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Tuesday, January 17, 2012

Yoga for Barefoot Runners

I might be kind of an anomaly in the barefoot running world when I say this sort of stuff. And maybe some of you might think less of me for saying it. I...MGBG...am a stretcher. I stretch. And I think there are benefits to stretching.

Stretching gets a bad rap sometimes in the fitness community. "Experts" saw a couple of bad studies come out showing that stretching doesn't improve running performance or prevent injuries, and everyone throws it out of their repertoire like the town leper. This isn't an article about the pros and cons of stretching. I really don't get the debate. Then again, I come from the strength training community where stretching isn't really a controversial topic. It's recognized form of performance enhancement and body maintenance if done correctly (here's a good article on the topic without all the talking head hype). It's hard to find a serious weightlifter who doesn't stretch at least a little bit.

I know a lot of you barefooters and minimalists out there have taken up the anti-stretching mantra, because I see a lot of you breakdancing on some kind of foam tube after a run. At the same time, I've also seen many of you try to do a full squat. And I can tell you..."try" is the operative word. A good majority of you are a bunch of inflexible bastards. Seriously, how do some of you even get out of bed in the morning?

That being said, I don't believe much in just haphazardly throwing your leg up on a table a few times and bending over after a run. No amount of simple toe touching is going to increase your mobility. I think every runner needs to make as big of a commitment to their mobility as they do to their training. You need to get a mobility program buddy.

My favorite way to stay mobile is with yoga (here's an article I wrote a while ago on the topic). It's a simple and effective way to stretch and strengthen your body properly without creating muscle imbalances. It's relaxing. And all the girls wear tight pants.

I don't know what a Wonderbra is exactly, but I think I get the idea.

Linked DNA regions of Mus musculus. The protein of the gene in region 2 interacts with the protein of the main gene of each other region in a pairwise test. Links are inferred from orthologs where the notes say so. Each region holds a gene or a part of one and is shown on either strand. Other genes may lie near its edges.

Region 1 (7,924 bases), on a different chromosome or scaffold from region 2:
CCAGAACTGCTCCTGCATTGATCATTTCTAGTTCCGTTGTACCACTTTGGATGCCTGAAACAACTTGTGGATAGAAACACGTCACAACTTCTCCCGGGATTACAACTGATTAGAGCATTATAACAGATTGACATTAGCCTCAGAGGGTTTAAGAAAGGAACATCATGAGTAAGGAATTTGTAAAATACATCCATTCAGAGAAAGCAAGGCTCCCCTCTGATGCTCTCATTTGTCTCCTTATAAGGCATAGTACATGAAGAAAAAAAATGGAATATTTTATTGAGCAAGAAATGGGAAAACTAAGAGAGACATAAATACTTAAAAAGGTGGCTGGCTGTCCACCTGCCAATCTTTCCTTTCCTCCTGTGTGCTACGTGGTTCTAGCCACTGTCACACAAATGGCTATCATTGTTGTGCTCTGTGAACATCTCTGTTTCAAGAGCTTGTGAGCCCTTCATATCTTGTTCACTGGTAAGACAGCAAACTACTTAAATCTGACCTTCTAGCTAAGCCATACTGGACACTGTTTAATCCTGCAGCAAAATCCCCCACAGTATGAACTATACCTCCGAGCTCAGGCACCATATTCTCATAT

Anyway, I think adding yoga at least once a week to your running plan is a great way to rejuvenate your body and improve mobility. But at the same time, I think that barefoot and minimal runners have some specific mobility needs that they should spend some extra time on. So here are some poses that will help out your unique needs.

Prayer Squat Pose

Move your hands! Hehe...kidding. Or am I?

A lot of fitness gurus use the seated toe-touch as an assessment of mobility. When I coach people, I opt for some form of squat. In particular, the prayer squat is probably one of the best ways to assess lower-body mobility issues in existence. Usually where it feels stiff is where you have issues you need to work out. And if you can't even get into this position, well...you're an inflexible bastard and you need to work on increasing mobility. The squat is a basic human movement people! I do this pose daily to loosen up.

A couple things to pay extra attention to as a barefoot or minimal runner. We generally need to be more concerned about calf and ankle mobility than other runners, since we tend to use them more. Specifically, we need to have sufficient heel cord length so that we don't get nasty stuff like Achilles tendinitis. I say a barefoot or minimalist runner should be able to easily put your ankle in flexion beyond 90 degrees. An easy way to test that: if you can't put your feet on the ground, or dang close to it in this pose, your calves are too tight. Time to work on mobility. And if this pose hurts your ankles, feet, or toes...guess what else you need to work on?!

Downward Dog

I recognize her from somewhere. Am I already reusing pictures from old posts? Maybe because it's surprisingly hard to find a hot girl hinging at the waist on the Internet. At least with clothes on. I know right? Who would have thought!